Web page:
Land Grab: Media Mogul John Malone recently became the largest individual landowner in the U.S., edging out old friend, Ted Turner.
By MONTE BURKE
Malone, the 70-year-old billionaire chairman of Liberty Media, has well sated that hunger. He started his land feast slowly nearly two decades ago, collecting parcels in Wyoming, New Mexico and Colorado. By the beginning of last year he had nearly 1 million acres. But in the last seven months, as property prices and the cost of borrowing have dropped, the hard-bargaining cable magnate’s land grab shifted into overdrive.
In August Malone bought the 290,100-acre Bell Ranch in northeastern New Mexico, after waiting years for it to drop to what he says was a “rational price.” (The ranch was initially listed in 2006 for $110 million, then for $83 million last year. Malone is rumored to have gotten it for closer to $60 million.) Then in February he made his biggest splash, snapping up 1 million acres of timberland in Maine and New Hampshire for a “fair price.”
With that acquisition Malone became the largest private landowner in the U.S., at 2.2 million acres, according to The Land Report, which tracks sales. He surpassed his fellow billionaire Ted Turner, who had held the title for the previous 15 years. Turner owns 2.1 million acres in the U.S. and has an additional 100,000 acres in South America.
The turnover at the top is fitting. Malone (worth $4.5 billion) and Turner (worth $2.1 billion) are longtime acquaintances and business partners. Malone served on the board of Turner Broadcasting in the 1980s and bailed out Turner’s company in 1987. In 2007, through Liberty Media, Malone became the owner of the Atlanta Braves, Turner’s old baseball team. (“I will always think of them as Ted’s team,” says Malone.) The two have neighboring trophy ranches in northern New Mexico (Malone’s 250,000-acre TO Ranch runs east from Turner’s 591,000-acre Vermejo Park Ranch.) And it was Turner, 72, who “first gave me this land-buying disease,” says Malone, when the duo flew a helicopter over Vermejo. Says Turner: “Over the years I’ve shared my experiences with John. I consider him a good friend and have great respect for him.”
So no Hatfield-McCoy here. Malone recently visited Turner, who was “down in the dumps because I still have lots of dry powder and he’s pretty tapped out,” jokes Malone. “I think if it was a race, Ted would concede.”
Turner seems happy to do just that, saying he was glad to see Malone make his latest acquisition. “We’re working toward the same goal–to be stewards of the land and make sure it’s preserved for future generations,” says Turner.
But though their conservation ends may be the same, their means differ. “Ted’s idea of tradition is to go back to pre-European times,” says Malone. Turner famously poisoned a stretch of Cherry Creek–which runs through his Flying D Ranch in Montana–to rid it of the invasive brown and rainbow trout. (He replanted the stream with native cutthroat trout.) At Turner’s ranch bison roam free over land that’s been cleared of most signs of human habitation.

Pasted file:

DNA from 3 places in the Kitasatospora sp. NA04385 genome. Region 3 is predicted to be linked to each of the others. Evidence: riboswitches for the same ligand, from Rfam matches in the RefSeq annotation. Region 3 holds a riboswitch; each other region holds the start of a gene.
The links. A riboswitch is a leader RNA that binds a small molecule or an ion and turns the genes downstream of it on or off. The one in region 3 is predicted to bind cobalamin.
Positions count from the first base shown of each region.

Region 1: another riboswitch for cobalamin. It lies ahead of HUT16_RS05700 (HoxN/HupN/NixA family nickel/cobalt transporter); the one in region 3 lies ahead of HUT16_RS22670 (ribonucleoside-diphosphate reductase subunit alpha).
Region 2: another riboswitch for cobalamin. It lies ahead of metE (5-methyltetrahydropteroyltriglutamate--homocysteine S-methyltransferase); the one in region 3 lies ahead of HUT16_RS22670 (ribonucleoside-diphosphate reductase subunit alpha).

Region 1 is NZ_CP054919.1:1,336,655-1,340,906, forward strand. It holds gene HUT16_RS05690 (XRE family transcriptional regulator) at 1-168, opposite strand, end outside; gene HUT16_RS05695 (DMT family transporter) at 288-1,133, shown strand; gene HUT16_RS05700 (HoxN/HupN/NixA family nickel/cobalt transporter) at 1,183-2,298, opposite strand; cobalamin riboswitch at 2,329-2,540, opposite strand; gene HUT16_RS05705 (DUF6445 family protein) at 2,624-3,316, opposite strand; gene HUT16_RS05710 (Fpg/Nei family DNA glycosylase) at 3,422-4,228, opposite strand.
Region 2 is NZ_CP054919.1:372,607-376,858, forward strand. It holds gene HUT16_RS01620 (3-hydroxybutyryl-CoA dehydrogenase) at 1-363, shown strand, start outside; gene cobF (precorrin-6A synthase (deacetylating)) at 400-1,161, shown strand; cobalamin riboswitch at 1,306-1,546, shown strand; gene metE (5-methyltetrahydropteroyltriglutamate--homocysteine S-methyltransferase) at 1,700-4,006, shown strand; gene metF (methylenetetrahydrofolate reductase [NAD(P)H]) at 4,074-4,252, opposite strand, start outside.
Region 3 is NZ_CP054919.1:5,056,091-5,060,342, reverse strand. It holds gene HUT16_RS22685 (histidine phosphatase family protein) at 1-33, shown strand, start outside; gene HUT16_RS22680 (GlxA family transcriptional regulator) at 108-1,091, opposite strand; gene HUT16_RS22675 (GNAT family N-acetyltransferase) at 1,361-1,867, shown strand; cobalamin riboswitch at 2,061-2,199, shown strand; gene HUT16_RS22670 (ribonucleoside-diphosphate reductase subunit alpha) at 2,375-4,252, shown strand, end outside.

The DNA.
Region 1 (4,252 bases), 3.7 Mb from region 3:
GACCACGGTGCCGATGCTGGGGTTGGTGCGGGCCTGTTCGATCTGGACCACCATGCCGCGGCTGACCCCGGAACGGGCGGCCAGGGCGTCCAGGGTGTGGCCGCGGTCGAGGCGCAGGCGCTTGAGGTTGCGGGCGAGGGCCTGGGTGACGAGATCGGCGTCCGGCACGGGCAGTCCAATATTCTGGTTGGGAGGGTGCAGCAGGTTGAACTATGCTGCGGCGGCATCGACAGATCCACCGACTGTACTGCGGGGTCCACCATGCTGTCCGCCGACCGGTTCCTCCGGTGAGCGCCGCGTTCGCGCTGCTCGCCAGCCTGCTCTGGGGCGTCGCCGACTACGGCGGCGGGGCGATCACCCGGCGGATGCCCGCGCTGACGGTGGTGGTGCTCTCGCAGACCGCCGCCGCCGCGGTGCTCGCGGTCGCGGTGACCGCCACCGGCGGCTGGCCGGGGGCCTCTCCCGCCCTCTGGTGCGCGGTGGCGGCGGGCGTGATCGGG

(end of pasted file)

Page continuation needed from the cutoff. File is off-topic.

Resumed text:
Malone, on the other hand, says, “I tend to be more willing to admit that human beings aren’t going away.” So he believes that trees can be harvested without damaging the ecology and wildlife. (“I’m not an extreme tree-hugger,” he says.) He will continue the sustainable forestry operation on the Maine and New Hampshire land (purchased from GMO Renewable Resources, a private equity firm). Malone is also looking at wind-power opportunities on the property and will keep the land open for public recreation, a Maine tradition. Malone takes the same “working farm” philosophy with his western properties, like the Bell Ranch, where he raises cattle and horses.
Malone wants to “break even” on his land, but there is more than economics involved. “There’s the emotional and intellectual aspect of walking the land and getting that sense of awe,” he says. “I own it, sort of, for my lifetime.”
Like Turner, he has plans to conserve most of it for beyond his lifetime, through perpetual conservation easements. “But I’m not going to kid myself and think that 500 years from now, with population growth, that the government won’t start putting people on the land,” he says. “But at least I tried.”
(Members of the Forbes Billionaires list in bold)
1. John Malone: 2.2 mn acres—With this year’s purchase of one million acres in Maine and New Hampshire, became the new top dog. Liberty Media chairman also owns property in New Mexico, Wyoming and Colorado.
2. Ted Turner: 2.1 mn acres—Land in seven states. Strident environmentalist has more than 50,000 bison. Has begun renewable energy plant (solar) in New Mexico.
3. Red Emmerson: 1.722 mn acres—Runs family-owned timber company Sierra Pacific Industries, founded by father, “Curly.” Biggest landowner in California. Recently has begun placing some land in conservation easements.
4. Brad Kelley: 1.7 mn acres—Discount cigarette billionaire owns land in Texas, New Mexico, and Florida, mostly used to propagate rare animal species, like the pygmy hippo and okapi.
5. Irving family: 1.2 mn acres—Through the timber company, Irving Woodlands, the Canadian family owns forest land in Maine, most of which is sustainably harvested.
6. Singleton Family: 1.11 mn acres—Children of Dr. Henry Singleton, founder of Teledyne, Inc., run ranchland in New Mexico. Avid participants in local rodeos.
7. King Ranch: 911,215 acres—Land in Texas and Florida. Farm sugarcane, vegetables, citrus and pecans. The ranch produced 1946 Triple Crown winner, Assault.
8. Pingree heirs: 800,000 acres—Family’s Seven Island Land Company owns tract of land in Maine bigger than state of Rhode Island. Heirs of David Pingree, a 19th century shipper.
9. Reed family: 770,000 acres—Through Simpson Lumber Company, owns timberland in Pacific Northwest.
10. Stanley Kroenke: 740,000—St. Louis Rams and Arsenal owner owns cattle and recreational ranches in Montana and Wyoming.